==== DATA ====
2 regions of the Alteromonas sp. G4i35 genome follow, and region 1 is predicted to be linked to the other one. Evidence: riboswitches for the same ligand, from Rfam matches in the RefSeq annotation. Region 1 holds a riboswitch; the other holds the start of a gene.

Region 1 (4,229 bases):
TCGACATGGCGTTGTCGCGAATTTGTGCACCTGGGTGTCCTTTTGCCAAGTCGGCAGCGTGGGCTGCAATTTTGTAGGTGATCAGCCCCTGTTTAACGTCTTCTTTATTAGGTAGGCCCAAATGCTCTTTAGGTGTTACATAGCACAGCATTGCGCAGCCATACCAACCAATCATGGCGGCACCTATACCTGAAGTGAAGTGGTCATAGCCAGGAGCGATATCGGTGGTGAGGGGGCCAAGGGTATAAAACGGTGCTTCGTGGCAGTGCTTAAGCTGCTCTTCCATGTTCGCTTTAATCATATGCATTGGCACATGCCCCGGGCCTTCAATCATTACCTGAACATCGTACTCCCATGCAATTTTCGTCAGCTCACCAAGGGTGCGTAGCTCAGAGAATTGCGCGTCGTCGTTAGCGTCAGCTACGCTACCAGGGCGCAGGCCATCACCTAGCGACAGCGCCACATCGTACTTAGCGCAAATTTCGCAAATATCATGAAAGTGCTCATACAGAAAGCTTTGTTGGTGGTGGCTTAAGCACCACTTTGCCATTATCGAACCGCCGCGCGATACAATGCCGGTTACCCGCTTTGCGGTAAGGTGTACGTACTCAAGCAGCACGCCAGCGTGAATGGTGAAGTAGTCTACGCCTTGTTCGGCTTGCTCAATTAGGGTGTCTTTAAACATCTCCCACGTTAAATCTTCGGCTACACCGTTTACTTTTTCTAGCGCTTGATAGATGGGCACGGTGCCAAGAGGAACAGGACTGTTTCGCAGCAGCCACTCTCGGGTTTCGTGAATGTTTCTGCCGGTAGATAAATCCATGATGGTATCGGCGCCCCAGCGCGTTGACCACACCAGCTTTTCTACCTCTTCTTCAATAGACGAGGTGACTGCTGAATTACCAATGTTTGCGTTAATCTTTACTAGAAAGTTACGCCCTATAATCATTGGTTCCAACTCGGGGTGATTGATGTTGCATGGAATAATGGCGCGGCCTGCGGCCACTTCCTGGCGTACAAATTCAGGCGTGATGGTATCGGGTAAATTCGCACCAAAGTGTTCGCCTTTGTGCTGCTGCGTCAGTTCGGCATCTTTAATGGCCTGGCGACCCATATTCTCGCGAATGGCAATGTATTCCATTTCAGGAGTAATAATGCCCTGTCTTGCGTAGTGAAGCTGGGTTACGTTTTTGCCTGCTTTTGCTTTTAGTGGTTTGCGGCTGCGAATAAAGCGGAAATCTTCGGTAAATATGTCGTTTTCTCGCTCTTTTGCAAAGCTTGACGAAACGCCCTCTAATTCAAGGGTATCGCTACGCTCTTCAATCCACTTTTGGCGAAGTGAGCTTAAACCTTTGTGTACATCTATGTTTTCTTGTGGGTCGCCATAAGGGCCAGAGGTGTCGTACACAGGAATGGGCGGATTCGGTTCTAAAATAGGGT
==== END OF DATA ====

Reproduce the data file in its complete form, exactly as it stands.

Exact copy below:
2 regions of the Alteromonas sp. G4i35 genome follow, and region 1 is predicted to be linked to the other one. Evidence: riboswitches for the same ligand, from Rfam matches in the RefSeq annotation. Region 1 holds a riboswitch; the other holds the start of a gene.

Region 1 (4,229 bases):
TCGACATGGCGTTGTCGCGAATTTGTGCACCTGGGTGTCCTTTTGCCAAGTCGGCAGCGTGGGCTGCAATTTTGTAGGTGATCAGCCCCTGTTTAACGTCTTCTTTATTAGGTAGGCCCAAATGCTCTTTAGGTGTTACATAGCACAGCATTGCGCAGCCATACCAACCAATCATGGCGGCACCTATACCTGAAGTGAAGTGGTCATAGCCAGGAGCGATATCGGTGGTGAGGGGGCCAAGGGTATAAAACGGTGCTTCGTGGCAGTGCTTAAGCTGCTCTTCCATGTTCGCTTTAATCATATGCATTGGCACATGCCCCGGGCCTTCAATCATTACCTGAACATCGTACTCCCATGCAATTTTCGTCAGCTCACCAAGGGTGCGTAGCTCAGAGAATTGCGCGTCGTCGTTAGCGTCAGCTACGCTACCAGGGCGCAGGCCATCACCTAGCGACAGCGCCACATCGTACTTAGCGCAAATTTCGCAAATATCATGAAAGTGCTCATACAGAAAGCTTTGTTGGTGGTGGCTTAAGCACCACTTTGCCATTATCGAACCGCCGCGCGATACAATGCCGGTTACCCGCTTTGCGGTAAGGTGTACGTACTCAAGCAGCACGCCAGCGTGAATGGTGAAGTAGTCTACGCCTTGTTCGGCTTGCTCAATTAGGGTGTCTTTAAACATCTCCCACGTTAAATCTTCGGCTACACCGTTTACTTTTTCTAGCGCTTGATAGATGGGCACGGTGCCAAGAGGAACAGGACTGTTTCGCAGCAGCCACTCTCGGGTTTCGTGAATGTTTCTGCCGGTAGATAAATCCATGATGGTATCGGCGCCCCAGCGCGTTGACCACACCAGCTTTTCTACCTCTTCTTCAATAGACGAGGTGACTGCTGAATTACCAATGTTTGCGTTAATCTTTACTAGAAAGTTACGCCCTATAATCATTGGTTCCAACTCGGGGTGATTGATGTTGCATGGAATAATGGCGCGGCCTGCGGCCACTTCCTGGCGTACAAATTCAGGCGTGATGGTATCGGGTAAATTCGCACCAAAGTGTTCGCCTTTGTGCTGCTGCGTCAGTTCGGCATCTTTAATGGCCTGGCGACCCATATTCTCGCGAATGGCAATGTATTCCATTTCAGGAGTAATAATGCCCTGTCTTGCGTAGTGAAGCTGGGTTACGTTTTTGCCTGCTTTTGCTTTTAGTGGTTTGCGGCTGCGAATAAAGCGGAAATCTTCGGTAAATATGTCGTTTTCTCGCTCTTTTGCAAAGCTTGACGAAACGCCCTCTAATTCAAGGGTATCGCTACGCTCTTCAATCCACTTTTGGCGAAGTGAGCTTAAACCTTTGTGTACATCTATGTTTTCTTGTGGGTCGCCATAAGGGCCAGAGGTGTCGTACACAGGAATGGGCGGATTCGGTTCTAAAATAGGGT